Of course, as the paddle wheel approaches the center, things change. The vorticity is very large in this region of the flow field. We’ve just looked at two examples of circulating flows, with different velocity fields. Let’s consider something a bit different now. Consider a flow down a long straight channel?

Do you expect the paddle wheel to spin or not? [PAUSE] Observe that the paddle wheel _does_ rotate as it flows through the channel. Let’s see why.

The fluid cannot slip along the edges, so the velocity along the boundary of the channel is zero. At the center of the channel, the flow moves with some nonzero velocity. Because the velocity field is continuous, the velocity vectors decrease continuously as you approach the wall.

Pause the video and explain why the paddle wheel rotates. [PAUSE]

Chapter 3: Examples of vorticity In a fluid flow, vorticity is a sign of momentum transfer.

There are several instances of vorticity being present in tandem with momentum transfer that you may be familiar with already: such as drag forces and propulsion forces.

A cylinder moving through a fluid experiences a drag force opposing the motion. The motion of the cylinder creates vortices in its wake.

These vortices cause the fluid in the wake to follow the cylinder. Thus momentum is imparted to the fluid, and the drag force is the reaction to the rate of change of the fluid’s momentum.

However, when a fish swims, it overcomes the drag force to propel itself through the water. How does this work? The answer again is vorticity.

In this experiment, a laser sheet illuminates a plane of water in a fish tank. The water contains tracer particles, and a camera below the tank records the video. Observe the swirling motion of particles near the tail of the fish. In order to understand this flow, we use software to analyze this video.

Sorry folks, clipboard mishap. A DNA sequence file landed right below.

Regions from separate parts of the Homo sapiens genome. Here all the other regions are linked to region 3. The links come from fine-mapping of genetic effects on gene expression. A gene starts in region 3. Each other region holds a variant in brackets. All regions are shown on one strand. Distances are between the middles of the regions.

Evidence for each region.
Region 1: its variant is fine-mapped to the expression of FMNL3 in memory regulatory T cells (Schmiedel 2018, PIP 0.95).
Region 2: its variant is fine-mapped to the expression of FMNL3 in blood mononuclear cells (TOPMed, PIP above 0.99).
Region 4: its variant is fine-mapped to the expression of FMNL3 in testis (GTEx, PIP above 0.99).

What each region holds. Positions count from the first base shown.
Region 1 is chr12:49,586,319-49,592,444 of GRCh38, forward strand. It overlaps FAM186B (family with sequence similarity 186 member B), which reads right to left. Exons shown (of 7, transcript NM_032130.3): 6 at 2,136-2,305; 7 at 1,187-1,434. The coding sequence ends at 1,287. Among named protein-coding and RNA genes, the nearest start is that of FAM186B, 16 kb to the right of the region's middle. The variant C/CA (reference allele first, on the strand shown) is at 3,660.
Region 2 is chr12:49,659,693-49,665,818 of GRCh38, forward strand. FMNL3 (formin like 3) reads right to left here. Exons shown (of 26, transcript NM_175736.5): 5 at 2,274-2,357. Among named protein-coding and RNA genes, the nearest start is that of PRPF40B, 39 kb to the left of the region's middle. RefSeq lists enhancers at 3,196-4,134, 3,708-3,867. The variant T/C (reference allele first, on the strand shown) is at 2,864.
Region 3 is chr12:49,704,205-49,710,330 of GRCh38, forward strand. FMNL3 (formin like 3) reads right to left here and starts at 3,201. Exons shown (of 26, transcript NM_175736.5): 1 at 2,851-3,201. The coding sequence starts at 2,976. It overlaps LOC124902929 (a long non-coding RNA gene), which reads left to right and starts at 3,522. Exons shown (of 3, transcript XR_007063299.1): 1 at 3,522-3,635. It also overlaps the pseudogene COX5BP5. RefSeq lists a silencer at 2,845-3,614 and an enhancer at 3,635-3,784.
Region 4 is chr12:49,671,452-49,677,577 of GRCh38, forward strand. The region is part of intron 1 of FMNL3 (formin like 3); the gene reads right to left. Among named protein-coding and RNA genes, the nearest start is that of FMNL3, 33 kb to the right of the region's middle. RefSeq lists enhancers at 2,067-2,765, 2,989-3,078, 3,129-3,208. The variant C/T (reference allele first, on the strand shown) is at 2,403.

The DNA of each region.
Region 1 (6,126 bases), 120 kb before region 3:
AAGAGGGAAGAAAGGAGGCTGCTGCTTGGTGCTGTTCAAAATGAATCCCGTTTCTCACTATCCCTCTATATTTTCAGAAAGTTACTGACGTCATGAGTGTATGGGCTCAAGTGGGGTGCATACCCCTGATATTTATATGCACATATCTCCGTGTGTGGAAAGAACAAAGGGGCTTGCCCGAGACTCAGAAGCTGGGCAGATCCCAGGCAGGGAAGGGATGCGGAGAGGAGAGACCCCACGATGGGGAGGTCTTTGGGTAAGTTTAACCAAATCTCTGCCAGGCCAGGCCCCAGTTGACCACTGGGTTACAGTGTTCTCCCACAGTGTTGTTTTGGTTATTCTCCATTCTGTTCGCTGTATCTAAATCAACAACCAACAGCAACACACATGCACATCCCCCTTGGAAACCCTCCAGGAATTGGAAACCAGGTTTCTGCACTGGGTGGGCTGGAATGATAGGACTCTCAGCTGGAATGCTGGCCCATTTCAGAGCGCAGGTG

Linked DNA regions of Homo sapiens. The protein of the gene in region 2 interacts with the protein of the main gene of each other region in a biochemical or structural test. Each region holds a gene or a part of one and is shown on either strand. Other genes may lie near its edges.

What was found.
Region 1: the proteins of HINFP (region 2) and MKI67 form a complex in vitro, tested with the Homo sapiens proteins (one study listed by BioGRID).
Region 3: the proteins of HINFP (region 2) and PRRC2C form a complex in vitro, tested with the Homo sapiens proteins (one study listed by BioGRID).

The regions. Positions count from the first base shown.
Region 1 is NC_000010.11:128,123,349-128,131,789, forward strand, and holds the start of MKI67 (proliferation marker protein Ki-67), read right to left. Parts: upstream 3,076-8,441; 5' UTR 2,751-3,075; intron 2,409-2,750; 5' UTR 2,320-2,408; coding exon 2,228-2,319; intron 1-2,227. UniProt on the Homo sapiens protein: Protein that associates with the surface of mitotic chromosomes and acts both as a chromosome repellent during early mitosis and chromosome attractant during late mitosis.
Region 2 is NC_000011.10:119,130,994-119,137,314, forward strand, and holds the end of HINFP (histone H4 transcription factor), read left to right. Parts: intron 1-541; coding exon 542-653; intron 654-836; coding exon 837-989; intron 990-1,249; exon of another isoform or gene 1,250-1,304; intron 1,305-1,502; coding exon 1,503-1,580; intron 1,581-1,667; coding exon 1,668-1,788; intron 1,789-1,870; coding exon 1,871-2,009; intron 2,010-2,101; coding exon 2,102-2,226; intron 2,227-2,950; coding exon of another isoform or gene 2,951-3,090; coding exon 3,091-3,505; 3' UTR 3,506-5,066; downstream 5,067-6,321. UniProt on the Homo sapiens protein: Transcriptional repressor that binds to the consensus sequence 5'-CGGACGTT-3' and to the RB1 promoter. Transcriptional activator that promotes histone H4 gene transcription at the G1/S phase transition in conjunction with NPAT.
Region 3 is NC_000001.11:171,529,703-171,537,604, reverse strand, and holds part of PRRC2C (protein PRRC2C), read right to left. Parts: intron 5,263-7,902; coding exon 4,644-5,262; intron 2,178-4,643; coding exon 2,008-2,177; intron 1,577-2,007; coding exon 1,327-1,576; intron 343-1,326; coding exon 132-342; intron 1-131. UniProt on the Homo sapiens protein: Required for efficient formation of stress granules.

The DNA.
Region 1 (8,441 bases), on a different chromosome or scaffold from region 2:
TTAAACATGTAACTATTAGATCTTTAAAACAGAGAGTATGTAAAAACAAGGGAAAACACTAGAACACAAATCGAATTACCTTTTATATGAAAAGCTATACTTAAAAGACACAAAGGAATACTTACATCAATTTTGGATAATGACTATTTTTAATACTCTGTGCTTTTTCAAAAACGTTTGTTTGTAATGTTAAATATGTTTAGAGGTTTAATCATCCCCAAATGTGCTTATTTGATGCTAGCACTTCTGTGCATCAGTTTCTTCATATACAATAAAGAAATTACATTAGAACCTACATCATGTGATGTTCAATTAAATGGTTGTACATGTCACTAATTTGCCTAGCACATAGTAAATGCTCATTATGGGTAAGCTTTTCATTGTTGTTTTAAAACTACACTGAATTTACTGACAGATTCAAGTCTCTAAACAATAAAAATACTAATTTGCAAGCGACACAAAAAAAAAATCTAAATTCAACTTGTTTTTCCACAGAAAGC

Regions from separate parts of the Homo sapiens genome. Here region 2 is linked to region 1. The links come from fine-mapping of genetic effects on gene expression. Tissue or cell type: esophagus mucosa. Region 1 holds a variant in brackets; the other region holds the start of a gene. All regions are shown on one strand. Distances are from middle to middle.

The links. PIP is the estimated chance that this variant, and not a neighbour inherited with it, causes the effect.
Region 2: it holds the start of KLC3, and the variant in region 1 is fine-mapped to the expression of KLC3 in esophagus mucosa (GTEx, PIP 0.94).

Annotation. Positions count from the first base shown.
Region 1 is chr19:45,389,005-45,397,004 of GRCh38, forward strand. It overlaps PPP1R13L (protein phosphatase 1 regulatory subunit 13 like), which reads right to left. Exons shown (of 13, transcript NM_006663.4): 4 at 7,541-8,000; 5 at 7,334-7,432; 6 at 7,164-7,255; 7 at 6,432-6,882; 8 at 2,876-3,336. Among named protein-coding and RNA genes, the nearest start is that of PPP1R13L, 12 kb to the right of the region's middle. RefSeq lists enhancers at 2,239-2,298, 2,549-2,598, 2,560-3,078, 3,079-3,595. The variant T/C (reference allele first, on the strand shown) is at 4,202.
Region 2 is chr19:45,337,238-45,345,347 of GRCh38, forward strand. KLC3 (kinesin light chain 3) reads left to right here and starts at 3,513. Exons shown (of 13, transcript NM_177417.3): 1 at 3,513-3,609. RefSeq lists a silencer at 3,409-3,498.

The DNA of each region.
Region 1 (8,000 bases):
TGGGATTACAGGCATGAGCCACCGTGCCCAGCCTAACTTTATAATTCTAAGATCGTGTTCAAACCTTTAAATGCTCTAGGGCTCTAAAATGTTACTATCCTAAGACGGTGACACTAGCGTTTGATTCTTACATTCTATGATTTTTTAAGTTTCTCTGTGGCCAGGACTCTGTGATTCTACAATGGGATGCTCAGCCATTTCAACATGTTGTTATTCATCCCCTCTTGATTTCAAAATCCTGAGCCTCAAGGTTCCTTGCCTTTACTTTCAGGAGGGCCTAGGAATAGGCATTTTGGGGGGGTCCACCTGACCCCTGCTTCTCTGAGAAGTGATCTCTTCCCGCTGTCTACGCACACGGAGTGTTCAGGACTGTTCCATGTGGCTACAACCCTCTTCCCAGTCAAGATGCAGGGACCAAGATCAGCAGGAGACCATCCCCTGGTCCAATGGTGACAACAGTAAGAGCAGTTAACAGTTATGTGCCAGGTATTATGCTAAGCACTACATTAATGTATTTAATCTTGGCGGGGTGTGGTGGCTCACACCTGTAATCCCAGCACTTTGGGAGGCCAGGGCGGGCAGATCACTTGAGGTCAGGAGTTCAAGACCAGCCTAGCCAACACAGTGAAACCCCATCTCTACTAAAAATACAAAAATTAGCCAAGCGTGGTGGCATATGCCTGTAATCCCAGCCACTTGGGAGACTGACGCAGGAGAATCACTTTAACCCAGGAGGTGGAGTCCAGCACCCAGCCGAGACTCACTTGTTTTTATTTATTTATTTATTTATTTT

The program analyzes the time and position of the tracer particles and determines the velocity field of the fluid.

The direction and magnitude of the curl of this velocity field is shown by the colored regions—red denotes counterclockwise vorticity and blue denotes clockwise vorticity. The intensity of the color depicts the relative magnitude of the curl at each point. As the fish swims, it experiences a drag force on its body. In order to swim at a constant speed, the fish must negate this drag force with a propulsive force. Observe that the fish sheds vortices, but the direction of circulation of these vortices is opposite to the direction of the vortices in the cylinder case. [PAUSE] Here the fish imparts momentum to the water opposite to its direction of motion. This provides the requisite propulsive force. Using these ideas about curl, engineers at MIT developed a robotic fish. Here we see the wake of the robotic fish visualized using florescent dye. By changing the motion of the robotic fish, engineers can analyze the vorticity in the wake, allowing them to understand what movements create the most efficient propulsion. To Review:

- The curl of a vector field is a vector field that measures the circulation per unit area about each point.
- The direction of the curl is normal to the plane of maximum rotation.
- Vorticity is simply the curl of a velocity field.
- You can recognize vorticity in a 2-dimensional velocity field by observing the rotation of a paddle wheel placed in the flow.
- There are a variety of familiar physical phenomena where the vorticity implies a momentum transfer, such as drag and propulsion.

It is highly recommended that the video is paused when prompted so that students are able to attempt the activities on their own and then check their solutions against the video.

During the video, students will:

- Recall the physical and mathematical descriptions of divergence, gradient, and curl.
- Derive the formula for a 2-dimensional curl in the xy-plane.
- Predict whether different fluid flow regimes have vorticity.
- Explain why a channel flow has vorticity, given the velocity field.